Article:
Wren - Troglodytes troglodytes


    The Wren is our next smallest bird after the Goldcrest and Firecrest. It is dumpy, almost rounded, with a fine bill, very short round wings and a short, narrow tail which is often cocked up vertically. For such a small bird it has a remarkably loud voice.

    Identification difficulty

    Found across the UK in a wide range of habitats - woodland, farmland, heathland, moorland and islands. Most are found in deciduous woodland but it is least abundant in Scotland and northern England, with the smallest numbers found in upland areas. A regular visitor to most gardens.

    When to see it

    All year round

    Life History

    It is an insectivore and can remain in moderately cold and even snowy climates by foraging for insects on substrates such as bark and fallen logs. The male Wren builds several nests, up to 6 or 7, but are never lined until the female chooses one to use.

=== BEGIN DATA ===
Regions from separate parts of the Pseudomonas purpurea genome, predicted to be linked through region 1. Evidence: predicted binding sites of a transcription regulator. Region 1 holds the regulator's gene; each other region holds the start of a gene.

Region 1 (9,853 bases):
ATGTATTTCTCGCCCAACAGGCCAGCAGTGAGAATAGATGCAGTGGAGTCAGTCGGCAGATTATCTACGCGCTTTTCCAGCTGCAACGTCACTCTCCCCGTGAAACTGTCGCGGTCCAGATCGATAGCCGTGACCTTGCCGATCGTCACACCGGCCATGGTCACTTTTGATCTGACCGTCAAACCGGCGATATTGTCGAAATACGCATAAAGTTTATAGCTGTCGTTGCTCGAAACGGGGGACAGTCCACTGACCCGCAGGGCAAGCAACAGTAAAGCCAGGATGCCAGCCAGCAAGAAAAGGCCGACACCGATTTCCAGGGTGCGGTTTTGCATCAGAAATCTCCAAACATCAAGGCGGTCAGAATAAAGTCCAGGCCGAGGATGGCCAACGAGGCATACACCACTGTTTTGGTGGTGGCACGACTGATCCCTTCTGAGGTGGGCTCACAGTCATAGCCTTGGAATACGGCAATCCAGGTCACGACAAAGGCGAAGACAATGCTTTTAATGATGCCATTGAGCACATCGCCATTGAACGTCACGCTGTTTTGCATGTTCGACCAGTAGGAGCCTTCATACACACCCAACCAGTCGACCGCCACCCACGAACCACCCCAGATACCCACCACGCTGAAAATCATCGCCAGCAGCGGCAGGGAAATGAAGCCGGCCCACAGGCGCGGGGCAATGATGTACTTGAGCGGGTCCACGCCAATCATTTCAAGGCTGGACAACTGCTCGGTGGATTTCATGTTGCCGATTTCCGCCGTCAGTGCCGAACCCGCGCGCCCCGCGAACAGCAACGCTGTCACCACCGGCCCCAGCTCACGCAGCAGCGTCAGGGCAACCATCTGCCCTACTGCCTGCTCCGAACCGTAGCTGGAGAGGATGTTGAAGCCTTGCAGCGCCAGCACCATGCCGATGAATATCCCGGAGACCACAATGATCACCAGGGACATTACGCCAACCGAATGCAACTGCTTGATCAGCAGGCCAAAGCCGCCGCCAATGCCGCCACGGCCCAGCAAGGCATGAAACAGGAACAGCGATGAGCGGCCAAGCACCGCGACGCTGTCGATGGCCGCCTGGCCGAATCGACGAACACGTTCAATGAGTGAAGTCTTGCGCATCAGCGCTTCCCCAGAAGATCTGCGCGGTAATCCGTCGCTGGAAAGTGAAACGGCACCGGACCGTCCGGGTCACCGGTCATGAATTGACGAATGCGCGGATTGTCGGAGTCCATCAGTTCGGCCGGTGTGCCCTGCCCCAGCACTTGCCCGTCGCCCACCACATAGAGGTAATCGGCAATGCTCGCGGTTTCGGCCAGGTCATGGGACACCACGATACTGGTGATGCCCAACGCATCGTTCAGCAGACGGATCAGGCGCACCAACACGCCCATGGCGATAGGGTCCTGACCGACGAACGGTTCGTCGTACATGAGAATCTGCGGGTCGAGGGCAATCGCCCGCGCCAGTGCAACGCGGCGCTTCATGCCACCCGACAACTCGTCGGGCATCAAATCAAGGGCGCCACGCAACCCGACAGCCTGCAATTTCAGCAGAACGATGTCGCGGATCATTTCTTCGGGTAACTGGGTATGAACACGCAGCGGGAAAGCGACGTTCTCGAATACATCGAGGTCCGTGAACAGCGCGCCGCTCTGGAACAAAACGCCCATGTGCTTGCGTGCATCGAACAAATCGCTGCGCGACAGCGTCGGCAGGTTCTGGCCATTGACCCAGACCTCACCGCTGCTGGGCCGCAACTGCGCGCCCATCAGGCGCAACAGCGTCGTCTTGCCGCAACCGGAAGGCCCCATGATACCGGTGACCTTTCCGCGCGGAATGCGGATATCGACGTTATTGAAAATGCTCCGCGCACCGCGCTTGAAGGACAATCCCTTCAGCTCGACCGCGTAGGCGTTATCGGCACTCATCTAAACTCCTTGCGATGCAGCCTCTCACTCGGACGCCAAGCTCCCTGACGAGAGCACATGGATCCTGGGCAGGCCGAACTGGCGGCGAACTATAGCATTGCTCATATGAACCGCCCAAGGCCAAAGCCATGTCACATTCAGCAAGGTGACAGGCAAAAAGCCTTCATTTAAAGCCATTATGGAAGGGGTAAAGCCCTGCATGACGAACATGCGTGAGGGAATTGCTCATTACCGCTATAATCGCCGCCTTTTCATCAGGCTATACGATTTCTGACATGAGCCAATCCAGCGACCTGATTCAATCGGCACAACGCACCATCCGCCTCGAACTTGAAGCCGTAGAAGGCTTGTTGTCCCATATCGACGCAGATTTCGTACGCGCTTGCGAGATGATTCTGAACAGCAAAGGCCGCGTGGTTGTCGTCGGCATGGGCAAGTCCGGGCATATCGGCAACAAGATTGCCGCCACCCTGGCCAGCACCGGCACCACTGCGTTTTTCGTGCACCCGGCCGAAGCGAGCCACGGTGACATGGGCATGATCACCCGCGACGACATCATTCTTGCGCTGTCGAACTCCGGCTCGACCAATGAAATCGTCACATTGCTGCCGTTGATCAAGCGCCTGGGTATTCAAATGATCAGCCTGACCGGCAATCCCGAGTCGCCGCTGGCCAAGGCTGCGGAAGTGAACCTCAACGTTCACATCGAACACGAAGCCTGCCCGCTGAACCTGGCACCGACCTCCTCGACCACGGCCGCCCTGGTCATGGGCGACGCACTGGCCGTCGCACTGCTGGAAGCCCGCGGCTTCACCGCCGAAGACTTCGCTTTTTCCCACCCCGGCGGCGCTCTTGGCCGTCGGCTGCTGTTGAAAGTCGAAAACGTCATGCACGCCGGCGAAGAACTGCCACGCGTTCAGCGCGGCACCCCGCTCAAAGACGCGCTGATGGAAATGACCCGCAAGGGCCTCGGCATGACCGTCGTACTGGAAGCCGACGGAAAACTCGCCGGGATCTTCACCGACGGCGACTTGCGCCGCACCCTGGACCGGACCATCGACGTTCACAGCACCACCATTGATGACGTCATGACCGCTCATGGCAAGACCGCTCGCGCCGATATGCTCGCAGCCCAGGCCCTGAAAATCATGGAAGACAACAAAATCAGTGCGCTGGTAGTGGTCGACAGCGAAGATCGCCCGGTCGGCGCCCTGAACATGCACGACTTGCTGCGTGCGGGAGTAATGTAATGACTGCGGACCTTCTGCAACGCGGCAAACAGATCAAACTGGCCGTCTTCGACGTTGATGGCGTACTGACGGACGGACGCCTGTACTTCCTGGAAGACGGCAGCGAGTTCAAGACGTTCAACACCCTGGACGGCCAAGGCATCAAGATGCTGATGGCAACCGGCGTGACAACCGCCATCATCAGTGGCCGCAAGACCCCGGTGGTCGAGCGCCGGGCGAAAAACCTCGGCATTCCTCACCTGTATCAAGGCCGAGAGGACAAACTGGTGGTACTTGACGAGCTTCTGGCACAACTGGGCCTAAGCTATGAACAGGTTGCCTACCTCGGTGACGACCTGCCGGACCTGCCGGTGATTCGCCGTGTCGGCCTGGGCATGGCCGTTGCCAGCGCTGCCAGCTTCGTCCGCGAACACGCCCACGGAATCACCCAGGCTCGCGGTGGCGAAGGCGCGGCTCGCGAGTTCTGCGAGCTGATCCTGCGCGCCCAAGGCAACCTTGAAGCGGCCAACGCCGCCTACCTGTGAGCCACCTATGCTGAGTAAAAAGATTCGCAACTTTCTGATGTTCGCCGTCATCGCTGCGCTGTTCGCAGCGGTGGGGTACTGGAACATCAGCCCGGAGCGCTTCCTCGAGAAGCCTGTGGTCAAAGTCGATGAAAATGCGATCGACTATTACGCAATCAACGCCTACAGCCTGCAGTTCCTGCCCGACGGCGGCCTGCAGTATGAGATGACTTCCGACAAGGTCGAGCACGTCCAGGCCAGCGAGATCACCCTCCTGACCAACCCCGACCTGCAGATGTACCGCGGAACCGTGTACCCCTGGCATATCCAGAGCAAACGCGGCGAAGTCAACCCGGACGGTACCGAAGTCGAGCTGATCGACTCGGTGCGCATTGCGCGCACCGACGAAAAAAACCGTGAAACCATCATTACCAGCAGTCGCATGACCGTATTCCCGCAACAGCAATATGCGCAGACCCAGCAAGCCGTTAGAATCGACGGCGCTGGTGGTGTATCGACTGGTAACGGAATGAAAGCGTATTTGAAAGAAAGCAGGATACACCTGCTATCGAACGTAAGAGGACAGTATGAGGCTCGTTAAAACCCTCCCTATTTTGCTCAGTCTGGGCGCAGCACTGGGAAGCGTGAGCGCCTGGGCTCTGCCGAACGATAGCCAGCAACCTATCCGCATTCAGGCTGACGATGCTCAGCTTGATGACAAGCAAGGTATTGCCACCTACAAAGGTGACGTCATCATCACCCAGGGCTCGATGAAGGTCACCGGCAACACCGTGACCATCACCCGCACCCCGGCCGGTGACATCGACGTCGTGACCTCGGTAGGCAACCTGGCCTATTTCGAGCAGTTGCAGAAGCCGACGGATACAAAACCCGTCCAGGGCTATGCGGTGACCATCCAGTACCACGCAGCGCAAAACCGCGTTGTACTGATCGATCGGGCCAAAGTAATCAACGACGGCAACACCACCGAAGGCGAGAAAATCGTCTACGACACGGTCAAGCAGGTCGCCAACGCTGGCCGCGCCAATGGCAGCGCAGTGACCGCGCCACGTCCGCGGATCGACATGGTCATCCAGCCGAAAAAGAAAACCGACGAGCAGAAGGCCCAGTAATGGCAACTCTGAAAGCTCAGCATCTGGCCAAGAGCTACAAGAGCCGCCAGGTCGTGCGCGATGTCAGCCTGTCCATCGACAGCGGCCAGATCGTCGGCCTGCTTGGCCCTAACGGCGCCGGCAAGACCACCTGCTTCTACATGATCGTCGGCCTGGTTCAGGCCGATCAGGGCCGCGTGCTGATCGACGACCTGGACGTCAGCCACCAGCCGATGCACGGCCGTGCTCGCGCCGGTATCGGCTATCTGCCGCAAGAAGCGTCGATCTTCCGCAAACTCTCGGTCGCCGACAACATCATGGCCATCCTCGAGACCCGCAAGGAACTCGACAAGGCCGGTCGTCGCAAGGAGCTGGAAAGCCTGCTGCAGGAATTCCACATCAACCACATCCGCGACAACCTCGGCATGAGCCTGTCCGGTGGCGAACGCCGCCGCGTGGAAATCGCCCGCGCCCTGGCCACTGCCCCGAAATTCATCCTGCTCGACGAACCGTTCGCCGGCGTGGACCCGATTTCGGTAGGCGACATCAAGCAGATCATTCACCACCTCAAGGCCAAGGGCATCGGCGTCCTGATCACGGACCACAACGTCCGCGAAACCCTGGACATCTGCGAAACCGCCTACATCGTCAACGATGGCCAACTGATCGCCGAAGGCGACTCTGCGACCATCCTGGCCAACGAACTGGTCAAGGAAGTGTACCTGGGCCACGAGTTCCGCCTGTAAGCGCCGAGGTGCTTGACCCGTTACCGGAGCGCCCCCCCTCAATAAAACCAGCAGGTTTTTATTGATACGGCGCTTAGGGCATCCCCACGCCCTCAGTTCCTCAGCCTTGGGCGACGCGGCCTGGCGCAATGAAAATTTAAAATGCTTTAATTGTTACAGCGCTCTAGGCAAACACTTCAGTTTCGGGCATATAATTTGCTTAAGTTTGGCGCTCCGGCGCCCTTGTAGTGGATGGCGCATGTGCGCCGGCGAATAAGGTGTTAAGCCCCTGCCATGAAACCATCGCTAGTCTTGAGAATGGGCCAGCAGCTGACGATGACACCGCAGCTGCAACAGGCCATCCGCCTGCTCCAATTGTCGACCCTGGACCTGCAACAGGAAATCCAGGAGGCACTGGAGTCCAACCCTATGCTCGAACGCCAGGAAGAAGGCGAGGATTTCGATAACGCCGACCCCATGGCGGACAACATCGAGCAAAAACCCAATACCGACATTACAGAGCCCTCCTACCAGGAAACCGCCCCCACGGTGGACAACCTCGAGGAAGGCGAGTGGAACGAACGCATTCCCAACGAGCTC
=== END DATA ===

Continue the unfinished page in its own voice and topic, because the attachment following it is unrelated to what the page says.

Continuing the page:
UK Status

    It is the commonest UK breeding bird, although it suffers declines during prolonged, severely cold winters.

    VC55 Status

    An abundant breeding bird in Leicestershire and Rutland.

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    Leicestershire & Rutland Map

    MAP KEY:

    Yellow squares = NBN records (all known data)
    Coloured circles = NatureSpot records: 2020+ | 2015-2019 | pre-2015

    UK Map